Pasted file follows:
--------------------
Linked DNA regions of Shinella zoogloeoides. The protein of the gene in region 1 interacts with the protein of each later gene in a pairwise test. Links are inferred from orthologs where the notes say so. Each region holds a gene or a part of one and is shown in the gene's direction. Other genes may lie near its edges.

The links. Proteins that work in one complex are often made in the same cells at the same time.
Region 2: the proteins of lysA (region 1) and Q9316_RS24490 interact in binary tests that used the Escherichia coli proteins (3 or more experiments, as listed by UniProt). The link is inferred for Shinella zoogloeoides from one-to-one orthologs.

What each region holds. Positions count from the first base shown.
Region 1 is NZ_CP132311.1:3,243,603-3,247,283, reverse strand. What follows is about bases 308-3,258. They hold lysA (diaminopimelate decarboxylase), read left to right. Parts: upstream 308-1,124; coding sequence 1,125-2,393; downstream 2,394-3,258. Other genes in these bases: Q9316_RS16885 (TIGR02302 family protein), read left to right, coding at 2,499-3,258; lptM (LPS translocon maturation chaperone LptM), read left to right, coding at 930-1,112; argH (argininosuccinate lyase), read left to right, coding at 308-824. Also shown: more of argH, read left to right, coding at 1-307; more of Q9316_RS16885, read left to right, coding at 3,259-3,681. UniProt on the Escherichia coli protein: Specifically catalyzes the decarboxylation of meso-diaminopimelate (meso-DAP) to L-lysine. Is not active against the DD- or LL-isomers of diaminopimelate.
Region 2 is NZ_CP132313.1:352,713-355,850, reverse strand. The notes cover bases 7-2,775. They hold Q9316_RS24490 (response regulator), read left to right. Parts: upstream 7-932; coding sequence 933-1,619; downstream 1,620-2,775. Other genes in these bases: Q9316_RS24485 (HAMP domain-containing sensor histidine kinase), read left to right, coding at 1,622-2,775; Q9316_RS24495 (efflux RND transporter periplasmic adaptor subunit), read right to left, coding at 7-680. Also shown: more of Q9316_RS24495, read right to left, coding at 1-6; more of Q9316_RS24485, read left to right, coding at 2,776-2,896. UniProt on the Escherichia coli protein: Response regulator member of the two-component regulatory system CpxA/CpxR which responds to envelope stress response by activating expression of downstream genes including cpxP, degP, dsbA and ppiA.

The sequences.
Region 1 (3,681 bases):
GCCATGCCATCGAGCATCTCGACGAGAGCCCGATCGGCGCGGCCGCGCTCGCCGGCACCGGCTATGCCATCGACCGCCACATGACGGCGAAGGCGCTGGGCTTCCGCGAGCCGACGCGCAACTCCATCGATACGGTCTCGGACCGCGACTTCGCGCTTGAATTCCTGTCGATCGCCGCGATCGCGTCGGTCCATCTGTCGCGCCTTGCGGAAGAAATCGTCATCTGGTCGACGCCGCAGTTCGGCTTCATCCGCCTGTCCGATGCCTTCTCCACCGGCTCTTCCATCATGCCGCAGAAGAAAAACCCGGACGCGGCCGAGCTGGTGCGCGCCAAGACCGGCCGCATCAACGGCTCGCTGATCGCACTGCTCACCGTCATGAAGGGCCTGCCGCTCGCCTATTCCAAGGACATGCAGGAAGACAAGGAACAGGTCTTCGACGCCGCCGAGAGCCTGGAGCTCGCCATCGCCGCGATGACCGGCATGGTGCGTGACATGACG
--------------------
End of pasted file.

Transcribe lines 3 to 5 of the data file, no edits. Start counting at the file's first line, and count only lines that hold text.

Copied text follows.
Region 2: the proteins of lysA (region 1) and Q9316_RS24490 interact in binary tests that used the Escherichia coli proteins (3 or more experiments, as listed by UniProt). The link is inferred for Shinella zoogloeoides from one-to-one orthologs.

What each region holds. Positions count from the first base shown.
Region 1 is NZ_CP132311.1:3,243,603-3,247,283, reverse strand. What follows is about bases 308-3,258. They hold lysA (diaminopimelate decarboxylase), read left to right. Parts: upstream 308-1,124; coding sequence 1,125-2,393; downstream 2,394-3,258. Other genes in these bases: Q9316_RS16885 (TIGR02302 family protein), read left to right, coding at 2,499-3,258; lptM (LPS translocon maturation chaperone LptM), read left to right, coding at 930-1,112; argH (argininosuccinate lyase), read left to right, coding at 308-824. Also shown: more of argH, read left to right, coding at 1-307; more of Q9316_RS16885, read left to right, coding at 3,259-3,681. UniProt on the Escherichia coli protein: Specifically catalyzes the decarboxylation of meso-diaminopimelate (meso-DAP) to L-lysine. Is not active against the DD- or LL-isomers of diaminopimelate.